Key points from today’s guests:
Dr. Jessica Kalendar-Rich, geriatric medicine specialist, The University of Kansas Health System
- It is inevitable that our bones change as we get older, so even for those of us in our 40s and 50s, we really need to be start thinking about ways to help keep our bones as strong as they can.
- Weight training is key for bone health. It’s ideal if people lift weights, even if it is cans of beans, for at least two to four times a week
- As we age, the bone ends up reabsorbing more than it's building so what we lose is some of that supportive infrastructure of the bone.
- Osteopenia is a precursor to osteoporosis. Not everyone will have an identified stage where they'll have osteopenia.
- Genetics can play into osteoporosis and it's really most commonly found in women because it’s more commonly related to hormonal changes.
Dr. Melanie Meister, urogynecologist, The University of Kansas Health System
- There actually is a way to test bone density with a DEXA scan.
- DEXA stands for dual energy X-ray absorptiometry, but it's basically a radiologic test. X-ray beams evaluate the spine and the hip to look for bone density.
- The first thing that we talked about as treatment really is making sure that we're doing lifestyle things like incorporating regular physical activity.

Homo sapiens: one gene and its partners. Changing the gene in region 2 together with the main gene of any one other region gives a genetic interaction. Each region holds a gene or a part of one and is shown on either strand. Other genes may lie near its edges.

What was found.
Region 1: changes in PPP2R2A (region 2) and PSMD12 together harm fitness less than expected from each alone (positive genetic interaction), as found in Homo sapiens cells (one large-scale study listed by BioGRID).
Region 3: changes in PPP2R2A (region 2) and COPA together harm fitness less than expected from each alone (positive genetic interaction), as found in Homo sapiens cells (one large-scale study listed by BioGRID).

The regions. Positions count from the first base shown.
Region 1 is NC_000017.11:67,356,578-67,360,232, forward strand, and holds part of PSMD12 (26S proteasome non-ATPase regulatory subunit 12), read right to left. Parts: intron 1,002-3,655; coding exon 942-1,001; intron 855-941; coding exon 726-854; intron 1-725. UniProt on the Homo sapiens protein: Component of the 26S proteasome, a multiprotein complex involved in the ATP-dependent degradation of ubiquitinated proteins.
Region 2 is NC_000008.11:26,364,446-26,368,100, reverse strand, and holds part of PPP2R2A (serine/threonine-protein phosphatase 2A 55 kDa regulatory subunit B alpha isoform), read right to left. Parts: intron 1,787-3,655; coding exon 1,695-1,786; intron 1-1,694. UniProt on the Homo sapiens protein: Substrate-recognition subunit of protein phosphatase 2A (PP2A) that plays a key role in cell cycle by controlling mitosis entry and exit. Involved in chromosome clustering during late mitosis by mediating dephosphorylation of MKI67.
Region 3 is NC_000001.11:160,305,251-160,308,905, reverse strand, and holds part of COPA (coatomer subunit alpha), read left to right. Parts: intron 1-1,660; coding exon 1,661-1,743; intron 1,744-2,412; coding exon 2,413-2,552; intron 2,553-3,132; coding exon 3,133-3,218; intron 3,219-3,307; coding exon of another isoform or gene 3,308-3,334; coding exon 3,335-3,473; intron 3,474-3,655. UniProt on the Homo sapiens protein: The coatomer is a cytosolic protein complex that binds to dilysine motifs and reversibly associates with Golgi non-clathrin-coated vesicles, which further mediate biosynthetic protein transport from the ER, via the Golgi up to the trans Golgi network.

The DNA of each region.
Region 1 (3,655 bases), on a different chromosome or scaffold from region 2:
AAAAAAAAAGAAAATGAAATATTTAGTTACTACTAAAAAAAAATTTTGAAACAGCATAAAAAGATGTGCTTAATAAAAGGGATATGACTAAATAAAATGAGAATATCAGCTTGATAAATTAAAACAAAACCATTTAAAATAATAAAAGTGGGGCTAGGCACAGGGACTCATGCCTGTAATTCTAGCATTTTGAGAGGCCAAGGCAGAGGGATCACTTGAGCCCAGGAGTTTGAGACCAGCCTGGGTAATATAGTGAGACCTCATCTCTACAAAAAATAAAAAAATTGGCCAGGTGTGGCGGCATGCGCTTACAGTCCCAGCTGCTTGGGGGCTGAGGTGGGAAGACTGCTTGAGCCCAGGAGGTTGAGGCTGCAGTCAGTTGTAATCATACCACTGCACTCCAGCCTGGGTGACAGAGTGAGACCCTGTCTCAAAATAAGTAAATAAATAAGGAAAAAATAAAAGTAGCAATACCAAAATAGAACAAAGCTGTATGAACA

- Hormone replacement therapy is used as a treatment for vasomotor symptoms of menopause with the secondary benefit to improving bone health.
- There are several estrogen formulations on the market that are FDA approved for prevention of osteoporosis.
- We don't generally consider hormone replacement therapy to be an intervention only for bone health. It's really indicated for those other symptoms with the added benefit of bone health.
MJ Meister, recently received DEXA scan
- MJ received a DEXA scan and they did find osteopenia.
- Doctors doubled her vitamin D and added a calcium supplement to her diet.
- She had been on a healthy eating plan for many years, but is thinking more about her diet now and including more greens and more vegetables.
Conny Young, recently received DEXA scan
- Conny had been diagnosed with osteopenia in her 50s with a DEXA scan after a hysterectomy.
- A current DEXA scan showed a little bit of deterioration since her last one.
- She met with a trainer and he gave her some really good resistance exercises.
Dr. Dana Hawkinson, director of infection & prevention control, The University of Kansas Health System
- The hospital is at 24 active COVID infections, which is up from 16 last week.
- This is Antibiotic Awareness Week to promote education and let people understand that for the most part there is a large overuse of oral prescription antibiotics.
- It is very important to have those specific conversations with your physician -- not just go in demanding antibiotics -- but just understanding why we are or are not prescribing because we want to prescribe antibiotics only when you need them.
- There are a lot of cases, especially in the outpatient the ambulatory setting or the clinic setting, when antibiotics are not necessarily needed.
- We are hoping to decrease or stop the fast spread of that antimicrobial resistance.
Tuesday, Nov. 21 at 8 a.m. is the next Morning Medical Update. Hear about one patient who went for an elective surgery and her surgeon spotted something concerning inside of her. It was cancer and the treatment included swallowing a radiation pill.
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